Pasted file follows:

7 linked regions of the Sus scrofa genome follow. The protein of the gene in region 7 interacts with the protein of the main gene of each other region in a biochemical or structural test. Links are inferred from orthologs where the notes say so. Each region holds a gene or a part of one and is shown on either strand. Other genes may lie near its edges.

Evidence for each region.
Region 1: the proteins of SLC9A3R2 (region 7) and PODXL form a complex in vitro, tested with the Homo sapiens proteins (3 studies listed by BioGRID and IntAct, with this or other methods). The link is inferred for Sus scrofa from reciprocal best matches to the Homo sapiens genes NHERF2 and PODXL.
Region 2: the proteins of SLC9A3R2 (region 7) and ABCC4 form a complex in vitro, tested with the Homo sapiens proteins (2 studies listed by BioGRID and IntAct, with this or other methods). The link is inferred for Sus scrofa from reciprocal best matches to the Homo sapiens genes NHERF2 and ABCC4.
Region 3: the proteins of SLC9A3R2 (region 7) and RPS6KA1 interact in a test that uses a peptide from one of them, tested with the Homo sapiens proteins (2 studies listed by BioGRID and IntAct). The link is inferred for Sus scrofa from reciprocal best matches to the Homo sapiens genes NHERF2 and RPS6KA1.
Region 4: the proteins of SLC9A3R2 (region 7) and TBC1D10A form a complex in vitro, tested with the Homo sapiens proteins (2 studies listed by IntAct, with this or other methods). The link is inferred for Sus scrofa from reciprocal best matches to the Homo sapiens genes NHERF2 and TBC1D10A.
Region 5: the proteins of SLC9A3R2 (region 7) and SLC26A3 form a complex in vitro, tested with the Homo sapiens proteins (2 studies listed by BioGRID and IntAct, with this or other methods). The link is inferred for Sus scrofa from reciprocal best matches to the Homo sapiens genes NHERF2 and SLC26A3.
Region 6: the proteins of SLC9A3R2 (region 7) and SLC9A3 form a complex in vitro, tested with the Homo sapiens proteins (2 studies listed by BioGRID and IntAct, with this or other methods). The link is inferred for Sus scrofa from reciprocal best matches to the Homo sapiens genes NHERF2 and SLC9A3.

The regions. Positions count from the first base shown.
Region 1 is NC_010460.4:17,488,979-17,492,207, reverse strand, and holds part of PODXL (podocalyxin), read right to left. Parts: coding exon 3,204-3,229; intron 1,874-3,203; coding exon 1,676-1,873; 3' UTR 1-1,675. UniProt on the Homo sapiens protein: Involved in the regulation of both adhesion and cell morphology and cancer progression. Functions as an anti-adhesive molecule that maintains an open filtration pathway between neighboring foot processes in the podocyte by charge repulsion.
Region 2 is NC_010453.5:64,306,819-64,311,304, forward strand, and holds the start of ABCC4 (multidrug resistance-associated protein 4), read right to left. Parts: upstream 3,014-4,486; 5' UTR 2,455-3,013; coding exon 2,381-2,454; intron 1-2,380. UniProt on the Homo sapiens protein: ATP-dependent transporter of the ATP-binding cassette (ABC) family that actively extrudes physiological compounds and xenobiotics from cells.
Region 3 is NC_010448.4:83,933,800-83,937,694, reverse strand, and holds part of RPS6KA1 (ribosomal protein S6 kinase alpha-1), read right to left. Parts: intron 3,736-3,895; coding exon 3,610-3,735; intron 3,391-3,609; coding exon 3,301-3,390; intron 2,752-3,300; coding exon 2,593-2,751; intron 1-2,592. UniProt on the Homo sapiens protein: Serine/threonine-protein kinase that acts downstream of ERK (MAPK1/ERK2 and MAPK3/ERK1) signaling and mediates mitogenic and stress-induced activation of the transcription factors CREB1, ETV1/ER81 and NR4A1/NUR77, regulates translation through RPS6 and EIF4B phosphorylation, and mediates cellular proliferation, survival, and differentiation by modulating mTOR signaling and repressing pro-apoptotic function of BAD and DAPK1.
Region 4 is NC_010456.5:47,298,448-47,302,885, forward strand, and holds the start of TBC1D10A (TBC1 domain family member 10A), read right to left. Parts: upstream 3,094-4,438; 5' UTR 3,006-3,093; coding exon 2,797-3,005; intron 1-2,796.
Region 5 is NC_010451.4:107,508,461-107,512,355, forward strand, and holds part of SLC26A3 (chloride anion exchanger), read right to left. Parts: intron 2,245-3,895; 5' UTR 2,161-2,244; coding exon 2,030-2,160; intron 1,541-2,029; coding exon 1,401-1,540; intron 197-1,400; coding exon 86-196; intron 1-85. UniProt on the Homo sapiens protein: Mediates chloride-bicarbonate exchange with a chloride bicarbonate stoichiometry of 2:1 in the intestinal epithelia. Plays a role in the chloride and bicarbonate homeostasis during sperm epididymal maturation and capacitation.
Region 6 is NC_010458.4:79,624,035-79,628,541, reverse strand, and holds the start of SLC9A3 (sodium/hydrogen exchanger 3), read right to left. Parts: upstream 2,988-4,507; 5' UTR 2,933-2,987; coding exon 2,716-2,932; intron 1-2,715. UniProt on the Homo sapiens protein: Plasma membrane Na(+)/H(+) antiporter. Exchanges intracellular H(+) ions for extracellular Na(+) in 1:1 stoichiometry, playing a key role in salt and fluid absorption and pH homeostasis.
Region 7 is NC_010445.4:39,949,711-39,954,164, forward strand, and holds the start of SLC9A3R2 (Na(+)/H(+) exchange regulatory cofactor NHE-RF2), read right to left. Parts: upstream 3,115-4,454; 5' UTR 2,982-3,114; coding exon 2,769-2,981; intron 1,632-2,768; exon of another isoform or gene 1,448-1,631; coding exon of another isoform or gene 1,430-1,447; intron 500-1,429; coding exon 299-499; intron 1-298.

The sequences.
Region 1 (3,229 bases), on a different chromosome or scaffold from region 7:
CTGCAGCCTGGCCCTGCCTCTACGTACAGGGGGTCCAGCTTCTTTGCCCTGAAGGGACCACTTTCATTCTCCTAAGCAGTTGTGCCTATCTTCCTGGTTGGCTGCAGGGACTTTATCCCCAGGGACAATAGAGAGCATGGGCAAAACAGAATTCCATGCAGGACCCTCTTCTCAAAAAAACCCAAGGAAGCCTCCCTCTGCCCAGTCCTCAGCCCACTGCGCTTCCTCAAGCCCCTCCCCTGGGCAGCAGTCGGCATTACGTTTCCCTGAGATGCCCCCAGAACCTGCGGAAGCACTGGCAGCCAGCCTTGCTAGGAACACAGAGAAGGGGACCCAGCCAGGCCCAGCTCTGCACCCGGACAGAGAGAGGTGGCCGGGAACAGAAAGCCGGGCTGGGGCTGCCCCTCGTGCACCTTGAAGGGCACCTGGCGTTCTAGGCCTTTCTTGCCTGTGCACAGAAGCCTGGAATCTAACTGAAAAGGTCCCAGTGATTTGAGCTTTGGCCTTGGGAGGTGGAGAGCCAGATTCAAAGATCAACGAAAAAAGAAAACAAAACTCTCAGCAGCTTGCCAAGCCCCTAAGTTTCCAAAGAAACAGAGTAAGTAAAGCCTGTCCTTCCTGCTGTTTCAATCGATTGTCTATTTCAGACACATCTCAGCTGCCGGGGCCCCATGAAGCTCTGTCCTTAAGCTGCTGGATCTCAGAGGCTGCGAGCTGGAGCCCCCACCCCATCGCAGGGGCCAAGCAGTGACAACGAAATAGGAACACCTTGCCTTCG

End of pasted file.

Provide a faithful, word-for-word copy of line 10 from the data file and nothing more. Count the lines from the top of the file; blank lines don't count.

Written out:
Region 1 is NC_010460.4:17,488,979-17,492,207, reverse strand, and holds part of PODXL (podocalyxin), read right to left. Parts: coding exon 3,204-3,229; intron 1,874-3,203; coding exon 1,676-1,873; 3' UTR 1-1,675. UniProt on the Homo sapiens protein: Involved in the regulation of both adhesion and cell morphology and cancer progression. Functions as an anti-adhesive molecule that maintains an open filtration pathway between neighboring foot processes in the podocyte by charge repulsion.